Time Will Tell
Eloquent Books, Jan 2010, $14.95
Eddie Upnick is a psychologist at a nursing home in Queens. He mentally bets on his patients as his personal coping defense mechanism though he deeply cares about each of them as they came to this adult living facility to die. His orderly world tilts on its axis when an elderly tired man with a slight German accent arrives at the “Queens Hilton” needing a place to stay for a year or two with no social security or bank assets; the man had $90,000 cash. Married with a child and another on the way, Eddie is excited when Jeff tells his tale.
In 2133, the Nazis control the world with an iron fist. The leaders plan a global bicentennial gala to celebrate the legend of Fuhrer Hitler’s rise to power. However, some dissidents want to change the present and future, but only can do so by altering the past. Four renegade scientists go back to 1938 Berlin with that in mind while two SS agents pursue them to prevent their scheme; the twentieth and twenty-second centuries Nazis commonly deploy hideous weapons of mass destruction as collateral damage is enthusiastically endorsed. Less than a decade later, aliens arrive with plans to enslave earth once again as collateral damage is acceptable.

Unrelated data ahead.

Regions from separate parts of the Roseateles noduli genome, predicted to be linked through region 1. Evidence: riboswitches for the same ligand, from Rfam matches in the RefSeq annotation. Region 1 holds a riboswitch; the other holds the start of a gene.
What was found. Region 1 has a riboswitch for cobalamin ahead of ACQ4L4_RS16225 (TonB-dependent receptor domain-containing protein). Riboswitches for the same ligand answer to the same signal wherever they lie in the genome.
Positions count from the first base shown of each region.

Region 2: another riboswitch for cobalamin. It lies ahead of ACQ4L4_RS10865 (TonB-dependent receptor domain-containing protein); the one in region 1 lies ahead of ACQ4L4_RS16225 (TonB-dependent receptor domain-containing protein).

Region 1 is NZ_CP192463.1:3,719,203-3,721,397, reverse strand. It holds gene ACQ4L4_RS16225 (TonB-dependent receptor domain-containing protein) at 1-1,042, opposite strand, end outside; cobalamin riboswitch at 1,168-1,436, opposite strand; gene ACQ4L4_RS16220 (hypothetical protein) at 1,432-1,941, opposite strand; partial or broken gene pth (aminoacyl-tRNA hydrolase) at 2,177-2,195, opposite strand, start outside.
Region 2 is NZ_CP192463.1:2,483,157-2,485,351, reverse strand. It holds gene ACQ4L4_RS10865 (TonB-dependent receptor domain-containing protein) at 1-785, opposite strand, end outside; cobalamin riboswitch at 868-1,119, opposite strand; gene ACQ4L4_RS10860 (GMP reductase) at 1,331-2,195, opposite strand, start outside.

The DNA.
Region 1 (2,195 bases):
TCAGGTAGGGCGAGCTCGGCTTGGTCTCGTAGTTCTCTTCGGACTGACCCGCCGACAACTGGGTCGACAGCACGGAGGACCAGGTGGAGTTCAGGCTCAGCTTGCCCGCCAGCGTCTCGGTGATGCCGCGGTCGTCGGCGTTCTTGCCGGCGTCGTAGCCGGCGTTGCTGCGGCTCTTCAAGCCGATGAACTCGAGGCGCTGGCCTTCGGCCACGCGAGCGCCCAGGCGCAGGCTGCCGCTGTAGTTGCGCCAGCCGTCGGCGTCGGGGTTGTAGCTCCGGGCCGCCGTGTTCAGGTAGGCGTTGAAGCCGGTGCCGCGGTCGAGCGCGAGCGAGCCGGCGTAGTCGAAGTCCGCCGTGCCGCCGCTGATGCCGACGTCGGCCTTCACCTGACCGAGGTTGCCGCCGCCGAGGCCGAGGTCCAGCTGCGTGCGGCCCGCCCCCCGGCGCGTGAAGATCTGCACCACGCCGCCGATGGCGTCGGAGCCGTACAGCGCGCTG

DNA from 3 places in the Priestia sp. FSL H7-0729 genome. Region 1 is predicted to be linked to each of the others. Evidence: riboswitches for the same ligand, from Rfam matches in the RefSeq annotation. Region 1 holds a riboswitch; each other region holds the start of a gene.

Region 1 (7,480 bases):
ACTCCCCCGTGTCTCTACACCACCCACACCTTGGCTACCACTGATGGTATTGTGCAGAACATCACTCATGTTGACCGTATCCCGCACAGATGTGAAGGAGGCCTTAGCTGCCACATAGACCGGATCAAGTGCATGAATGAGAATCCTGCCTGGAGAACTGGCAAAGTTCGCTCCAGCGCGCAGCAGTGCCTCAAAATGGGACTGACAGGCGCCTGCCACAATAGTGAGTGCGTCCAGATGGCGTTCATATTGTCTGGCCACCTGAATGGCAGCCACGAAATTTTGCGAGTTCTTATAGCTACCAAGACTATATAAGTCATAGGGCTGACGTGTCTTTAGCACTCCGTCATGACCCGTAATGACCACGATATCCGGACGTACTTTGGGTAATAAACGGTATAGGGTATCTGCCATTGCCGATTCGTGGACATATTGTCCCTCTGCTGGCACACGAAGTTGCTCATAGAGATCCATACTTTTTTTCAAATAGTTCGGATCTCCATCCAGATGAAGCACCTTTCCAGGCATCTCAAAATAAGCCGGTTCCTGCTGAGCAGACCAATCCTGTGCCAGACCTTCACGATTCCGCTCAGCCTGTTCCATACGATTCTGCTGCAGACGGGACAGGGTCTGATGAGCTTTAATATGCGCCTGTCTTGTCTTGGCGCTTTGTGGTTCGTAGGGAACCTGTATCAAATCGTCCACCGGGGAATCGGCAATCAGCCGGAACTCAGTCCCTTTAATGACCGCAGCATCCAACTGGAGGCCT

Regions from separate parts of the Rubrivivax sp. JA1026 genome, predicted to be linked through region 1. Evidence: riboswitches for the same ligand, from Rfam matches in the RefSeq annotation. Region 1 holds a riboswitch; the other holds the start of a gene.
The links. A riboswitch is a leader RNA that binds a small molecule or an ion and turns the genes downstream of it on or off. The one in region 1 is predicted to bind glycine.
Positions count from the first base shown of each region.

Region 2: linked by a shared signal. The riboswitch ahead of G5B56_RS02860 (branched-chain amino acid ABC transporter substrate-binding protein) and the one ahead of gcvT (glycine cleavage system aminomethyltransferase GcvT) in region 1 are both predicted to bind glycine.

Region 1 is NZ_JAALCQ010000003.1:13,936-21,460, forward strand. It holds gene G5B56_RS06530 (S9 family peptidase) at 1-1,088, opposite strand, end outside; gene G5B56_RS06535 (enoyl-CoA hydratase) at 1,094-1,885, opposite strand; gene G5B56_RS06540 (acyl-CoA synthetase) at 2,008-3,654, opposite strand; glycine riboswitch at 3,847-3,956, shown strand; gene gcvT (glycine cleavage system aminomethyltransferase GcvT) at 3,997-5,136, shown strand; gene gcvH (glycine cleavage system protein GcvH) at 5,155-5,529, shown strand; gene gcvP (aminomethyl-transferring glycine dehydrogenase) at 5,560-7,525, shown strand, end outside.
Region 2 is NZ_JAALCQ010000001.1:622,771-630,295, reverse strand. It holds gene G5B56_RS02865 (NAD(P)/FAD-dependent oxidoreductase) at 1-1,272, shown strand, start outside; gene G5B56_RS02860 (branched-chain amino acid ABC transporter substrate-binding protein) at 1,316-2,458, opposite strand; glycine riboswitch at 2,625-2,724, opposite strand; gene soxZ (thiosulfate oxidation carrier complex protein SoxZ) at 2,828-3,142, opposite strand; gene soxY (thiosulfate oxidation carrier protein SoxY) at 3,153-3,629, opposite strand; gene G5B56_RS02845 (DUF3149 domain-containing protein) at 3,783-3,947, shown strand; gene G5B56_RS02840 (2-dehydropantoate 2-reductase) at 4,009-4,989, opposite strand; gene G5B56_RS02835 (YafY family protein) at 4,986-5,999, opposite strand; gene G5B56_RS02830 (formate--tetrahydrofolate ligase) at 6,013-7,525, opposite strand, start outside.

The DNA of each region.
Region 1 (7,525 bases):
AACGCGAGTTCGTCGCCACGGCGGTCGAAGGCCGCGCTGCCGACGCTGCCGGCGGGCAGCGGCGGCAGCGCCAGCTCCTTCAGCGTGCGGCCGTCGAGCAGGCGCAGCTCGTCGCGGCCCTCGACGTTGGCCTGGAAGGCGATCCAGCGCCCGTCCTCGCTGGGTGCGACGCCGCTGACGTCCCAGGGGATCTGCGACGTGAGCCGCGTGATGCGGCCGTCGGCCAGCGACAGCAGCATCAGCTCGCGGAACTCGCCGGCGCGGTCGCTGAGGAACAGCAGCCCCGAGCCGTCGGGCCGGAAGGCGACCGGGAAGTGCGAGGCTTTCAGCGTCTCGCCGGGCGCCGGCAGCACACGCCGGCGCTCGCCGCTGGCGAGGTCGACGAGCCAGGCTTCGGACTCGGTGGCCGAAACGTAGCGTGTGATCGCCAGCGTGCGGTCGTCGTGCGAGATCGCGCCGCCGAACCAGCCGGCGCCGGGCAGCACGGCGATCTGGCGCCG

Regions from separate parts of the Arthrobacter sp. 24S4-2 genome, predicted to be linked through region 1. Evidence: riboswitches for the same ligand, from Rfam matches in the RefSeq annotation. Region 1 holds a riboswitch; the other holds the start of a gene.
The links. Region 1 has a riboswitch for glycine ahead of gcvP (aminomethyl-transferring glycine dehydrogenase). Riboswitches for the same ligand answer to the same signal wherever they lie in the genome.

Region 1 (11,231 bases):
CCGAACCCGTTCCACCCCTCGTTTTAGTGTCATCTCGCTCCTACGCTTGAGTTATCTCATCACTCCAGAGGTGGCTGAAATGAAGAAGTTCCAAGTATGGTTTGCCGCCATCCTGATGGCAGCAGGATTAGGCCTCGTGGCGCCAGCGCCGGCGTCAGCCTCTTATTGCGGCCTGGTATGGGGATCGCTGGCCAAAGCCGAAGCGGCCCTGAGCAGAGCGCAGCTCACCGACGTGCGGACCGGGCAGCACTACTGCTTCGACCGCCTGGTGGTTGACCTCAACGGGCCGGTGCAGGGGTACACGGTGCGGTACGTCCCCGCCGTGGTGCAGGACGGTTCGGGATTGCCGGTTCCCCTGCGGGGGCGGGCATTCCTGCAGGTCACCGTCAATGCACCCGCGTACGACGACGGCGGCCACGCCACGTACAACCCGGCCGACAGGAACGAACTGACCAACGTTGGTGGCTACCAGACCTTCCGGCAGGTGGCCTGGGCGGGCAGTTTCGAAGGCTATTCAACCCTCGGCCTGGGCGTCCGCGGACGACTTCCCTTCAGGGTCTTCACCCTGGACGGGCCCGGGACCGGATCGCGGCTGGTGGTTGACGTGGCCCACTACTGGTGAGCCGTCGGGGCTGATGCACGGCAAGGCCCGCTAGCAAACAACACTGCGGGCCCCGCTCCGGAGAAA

Opening with a riff that will remind readers of the beginning of the Rhyme of the Ancient Mariner, this is a fast-paced entertaining science fiction time traveling thriller. Loaded with action and a vivid look at “history”, readers will want to learn what Upnick hears about the future and the past. Although the ET switch seems initially abrupt and odd, but once the reader adjusts they will enjoy Eddie’s efforts to save the world as he learns one thing from Jeff and (SS Hillman) that only Time Will Tell who won.